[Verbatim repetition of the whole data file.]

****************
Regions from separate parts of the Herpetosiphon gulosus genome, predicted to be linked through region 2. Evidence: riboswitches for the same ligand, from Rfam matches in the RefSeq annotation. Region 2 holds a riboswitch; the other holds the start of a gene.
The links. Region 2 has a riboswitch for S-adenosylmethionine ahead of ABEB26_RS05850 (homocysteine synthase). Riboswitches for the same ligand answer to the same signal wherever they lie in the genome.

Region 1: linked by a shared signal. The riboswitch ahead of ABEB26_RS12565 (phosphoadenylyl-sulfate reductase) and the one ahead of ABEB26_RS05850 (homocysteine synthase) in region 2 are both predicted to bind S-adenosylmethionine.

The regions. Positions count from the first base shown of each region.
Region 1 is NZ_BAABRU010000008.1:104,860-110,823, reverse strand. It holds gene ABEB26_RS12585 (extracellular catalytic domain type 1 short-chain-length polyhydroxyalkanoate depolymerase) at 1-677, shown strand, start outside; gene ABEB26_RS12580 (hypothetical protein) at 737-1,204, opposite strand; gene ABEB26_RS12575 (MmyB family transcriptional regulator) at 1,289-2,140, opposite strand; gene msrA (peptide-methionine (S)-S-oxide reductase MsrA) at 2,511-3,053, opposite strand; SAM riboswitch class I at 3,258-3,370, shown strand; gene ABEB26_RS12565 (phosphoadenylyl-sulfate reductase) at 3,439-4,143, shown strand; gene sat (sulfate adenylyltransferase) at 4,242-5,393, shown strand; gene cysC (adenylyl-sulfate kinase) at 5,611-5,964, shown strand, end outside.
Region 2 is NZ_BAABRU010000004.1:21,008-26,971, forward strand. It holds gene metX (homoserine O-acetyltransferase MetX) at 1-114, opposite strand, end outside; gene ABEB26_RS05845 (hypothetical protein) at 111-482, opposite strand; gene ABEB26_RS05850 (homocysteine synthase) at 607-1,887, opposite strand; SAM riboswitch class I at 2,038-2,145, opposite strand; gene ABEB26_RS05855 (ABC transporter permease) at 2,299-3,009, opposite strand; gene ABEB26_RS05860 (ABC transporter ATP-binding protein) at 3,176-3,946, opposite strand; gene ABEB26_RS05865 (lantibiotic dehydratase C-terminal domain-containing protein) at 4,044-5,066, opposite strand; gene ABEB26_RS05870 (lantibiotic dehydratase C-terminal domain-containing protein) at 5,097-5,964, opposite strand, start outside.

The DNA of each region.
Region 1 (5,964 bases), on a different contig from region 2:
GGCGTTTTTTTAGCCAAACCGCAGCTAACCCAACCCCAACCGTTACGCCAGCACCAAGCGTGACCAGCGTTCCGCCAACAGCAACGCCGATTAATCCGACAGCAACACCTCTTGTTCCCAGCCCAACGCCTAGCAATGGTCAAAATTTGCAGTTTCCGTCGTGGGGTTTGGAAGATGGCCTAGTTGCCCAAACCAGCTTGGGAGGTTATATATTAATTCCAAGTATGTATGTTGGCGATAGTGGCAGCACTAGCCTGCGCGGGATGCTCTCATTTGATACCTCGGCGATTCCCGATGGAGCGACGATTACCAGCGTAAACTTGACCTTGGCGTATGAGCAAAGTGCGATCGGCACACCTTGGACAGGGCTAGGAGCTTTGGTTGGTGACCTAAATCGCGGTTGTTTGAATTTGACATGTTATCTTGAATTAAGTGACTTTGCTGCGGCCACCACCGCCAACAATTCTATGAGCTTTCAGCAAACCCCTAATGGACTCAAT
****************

Regions from separate parts of the Herpetosiphon gulosus genome, predicted to be linked through region 2. Evidence: riboswitches for the same ligand, from Rfam matches in the RefSeq annotation. Region 2 holds a riboswitch; the other holds the start of a gene.
The links. Region 2 has a riboswitch for S-adenosylmethionine ahead of ABEB26_RS05850 (homocysteine synthase). Riboswitches for the same ligand answer to the same signal wherever they lie in the genome.

Region 1: linked by a shared signal. The riboswitch ahead of ABEB26_RS12565 (phosphoadenylyl-sulfate reductase) and the one ahead of ABEB26_RS05850 (homocysteine synthase) in region 2 are both predicted to bind S-adenosylmethionine.

The regions. Positions count from the first base shown of each region.
Region 1 is NZ_BAABRU010000008.1:104,860-110,823, reverse strand. It holds gene ABEB26_RS12585 (extracellular catalytic domain type 1 short-chain-length polyhydroxyalkanoate depolymerase) at 1-677, shown strand, start outside; gene ABEB26_RS12580 (hypothetical protein) at 737-1,204, opposite strand; gene ABEB26_RS12575 (MmyB family transcriptional regulator) at 1,289-2,140, opposite strand; gene msrA (peptide-methionine (S)-S-oxide reductase MsrA) at 2,511-3,053, opposite strand; SAM riboswitch class I at 3,258-3,370, shown strand; gene ABEB26_RS12565 (phosphoadenylyl-sulfate reductase) at 3,439-4,143, shown strand; gene sat (sulfate adenylyltransferase) at 4,242-5,393, shown strand; gene cysC (adenylyl-sulfate kinase) at 5,611-5,964, shown strand, end outside.
Region 2 is NZ_BAABRU010000004.1:21,008-26,971, forward strand. It holds gene metX (homoserine O-acetyltransferase MetX) at 1-114, opposite strand, end outside; gene ABEB26_RS05845 (hypothetical protein) at 111-482, opposite strand; gene ABEB26_RS05850 (homocysteine synthase) at 607-1,887, opposite strand; SAM riboswitch class I at 2,038-2,145, opposite strand; gene ABEB26_RS05855 (ABC transporter permease) at 2,299-3,009, opposite strand; gene ABEB26_RS05860 (ABC transporter ATP-binding protein) at 3,176-3,946, opposite strand; gene ABEB26_RS05865 (lantibiotic dehydratase C-terminal domain-containing protein) at 4,044-5,066, opposite strand; gene ABEB26_RS05870 (lantibiotic dehydratase C-terminal domain-containing protein) at 5,097-5,964, opposite strand, start outside.

The DNA of each region.
Region 1 (5,964 bases), on a different contig from region 2:
GGCGTTTTTTTAGCCAAACCGCAGCTAACCCAACCCCAACCGTTACGCCAGCACCAAGCGTGACCAGCGTTCCGCCAACAGCAACGCCGATTAATCCGACAGCAACACCTCTTGTTCCCAGCCCAACGCCTAGCAATGGTCAAAATTTGCAGTTTCCGTCGTGGGGTTTGGAAGATGGCCTAGTTGCCCAAACCAGCTTGGGAGGTTATATATTAATTCCAAGTATGTATGTTGGCGATAGTGGCAGCACTAGCCTGCGCGGGATGCTCTCATTTGATACCTCGGCGATTCCCGATGGAGCGACGATTACCAGCGTAAACTTGACCTTGGCGTATGAGCAAAGTGCGATCGGCACACCTTGGACAGGGCTAGGAGCTTTGGTTGGTGACCTAAATCGCGGTTGTTTGAATTTGACATGTTATCTTGAATTAAGTGACTTTGCTGCGGCCACCACCGCCAACAATTCTATGAGCTTTCAGCAAACCCCTAATGGACTCAAT